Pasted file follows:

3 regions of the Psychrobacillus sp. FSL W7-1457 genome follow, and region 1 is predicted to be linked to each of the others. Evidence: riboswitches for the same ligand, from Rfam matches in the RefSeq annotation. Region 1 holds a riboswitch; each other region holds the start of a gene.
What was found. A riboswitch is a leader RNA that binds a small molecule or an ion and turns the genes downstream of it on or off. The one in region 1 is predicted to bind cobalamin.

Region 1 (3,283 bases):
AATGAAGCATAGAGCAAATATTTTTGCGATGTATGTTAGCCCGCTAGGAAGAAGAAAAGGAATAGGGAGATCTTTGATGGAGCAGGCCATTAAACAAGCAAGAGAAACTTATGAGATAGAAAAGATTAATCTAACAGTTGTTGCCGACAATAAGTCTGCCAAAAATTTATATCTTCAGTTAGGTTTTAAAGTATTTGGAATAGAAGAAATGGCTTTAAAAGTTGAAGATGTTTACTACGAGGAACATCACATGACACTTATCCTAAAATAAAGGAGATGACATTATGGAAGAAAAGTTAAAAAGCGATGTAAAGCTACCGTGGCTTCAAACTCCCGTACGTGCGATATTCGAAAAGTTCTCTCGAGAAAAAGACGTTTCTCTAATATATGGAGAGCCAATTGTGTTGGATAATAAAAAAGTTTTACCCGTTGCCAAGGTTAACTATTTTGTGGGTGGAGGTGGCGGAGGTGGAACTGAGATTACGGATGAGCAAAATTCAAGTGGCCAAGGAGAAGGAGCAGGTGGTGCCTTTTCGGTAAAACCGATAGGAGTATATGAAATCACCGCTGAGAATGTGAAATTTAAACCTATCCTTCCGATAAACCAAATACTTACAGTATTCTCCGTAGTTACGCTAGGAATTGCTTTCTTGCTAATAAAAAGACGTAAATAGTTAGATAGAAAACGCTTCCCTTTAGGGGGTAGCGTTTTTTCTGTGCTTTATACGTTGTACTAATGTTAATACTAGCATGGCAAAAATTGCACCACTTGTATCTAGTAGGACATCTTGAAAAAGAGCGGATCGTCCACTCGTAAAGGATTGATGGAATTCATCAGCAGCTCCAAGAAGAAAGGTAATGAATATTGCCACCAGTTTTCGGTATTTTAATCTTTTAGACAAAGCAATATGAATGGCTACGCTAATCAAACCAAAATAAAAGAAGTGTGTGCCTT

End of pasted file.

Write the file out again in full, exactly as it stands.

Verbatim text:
3 regions of the Psychrobacillus sp. FSL W7-1457 genome follow, and region 1 is predicted to be linked to each of the others. Evidence: riboswitches for the same ligand, from Rfam matches in the RefSeq annotation. Region 1 holds a riboswitch; each other region holds the start of a gene.
What was found. A riboswitch is a leader RNA that binds a small molecule or an ion and turns the genes downstream of it on or off. The one in region 1 is predicted to bind cobalamin.

Region 1 (3,283 bases):
AATGAAGCATAGAGCAAATATTTTTGCGATGTATGTTAGCCCGCTAGGAAGAAGAAAAGGAATAGGGAGATCTTTGATGGAGCAGGCCATTAAACAAGCAAGAGAAACTTATGAGATAGAAAAGATTAATCTAACAGTTGTTGCCGACAATAAGTCTGCCAAAAATTTATATCTTCAGTTAGGTTTTAAAGTATTTGGAATAGAAGAAATGGCTTTAAAAGTTGAAGATGTTTACTACGAGGAACATCACATGACACTTATCCTAAAATAAAGGAGATGACATTATGGAAGAAAAGTTAAAAAGCGATGTAAAGCTACCGTGGCTTCAAACTCCCGTACGTGCGATATTCGAAAAGTTCTCTCGAGAAAAAGACGTTTCTCTAATATATGGAGAGCCAATTGTGTTGGATAATAAAAAAGTTTTACCCGTTGCCAAGGTTAACTATTTTGTGGGTGGAGGTGGCGGAGGTGGAACTGAGATTACGGATGAGCAAAATTCAAGTGGCCAAGGAGAAGGAGCAGGTGGTGCCTTTTCGGTAAAACCGATAGGAGTATATGAAATCACCGCTGAGAATGTGAAATTTAAACCTATCCTTCCGATAAACCAAATACTTACAGTATTCTCCGTAGTTACGCTAGGAATTGCTTTCTTGCTAATAAAAAGACGTAAATAGTTAGATAGAAAACGCTTCCCTTTAGGGGGTAGCGTTTTTTCTGTGCTTTATACGTTGTACTAATGTTAATACTAGCATGGCAAAAATTGCACCACTTGTATCTAGTAGGACATCTTGAAAAAGAGCGGATCGTCCACTCGTAAAGGATTGATGGAATTCATCAGCAGCTCCAAGAAGAAAGGTAATGAATATTGCCACCAGTTTTCGGTATTTTAATCTTTTAGACAAAGCAATATGAATGGCTACGCTAATCAAACCAAAATAAAAGAAGTGTGTGCCTT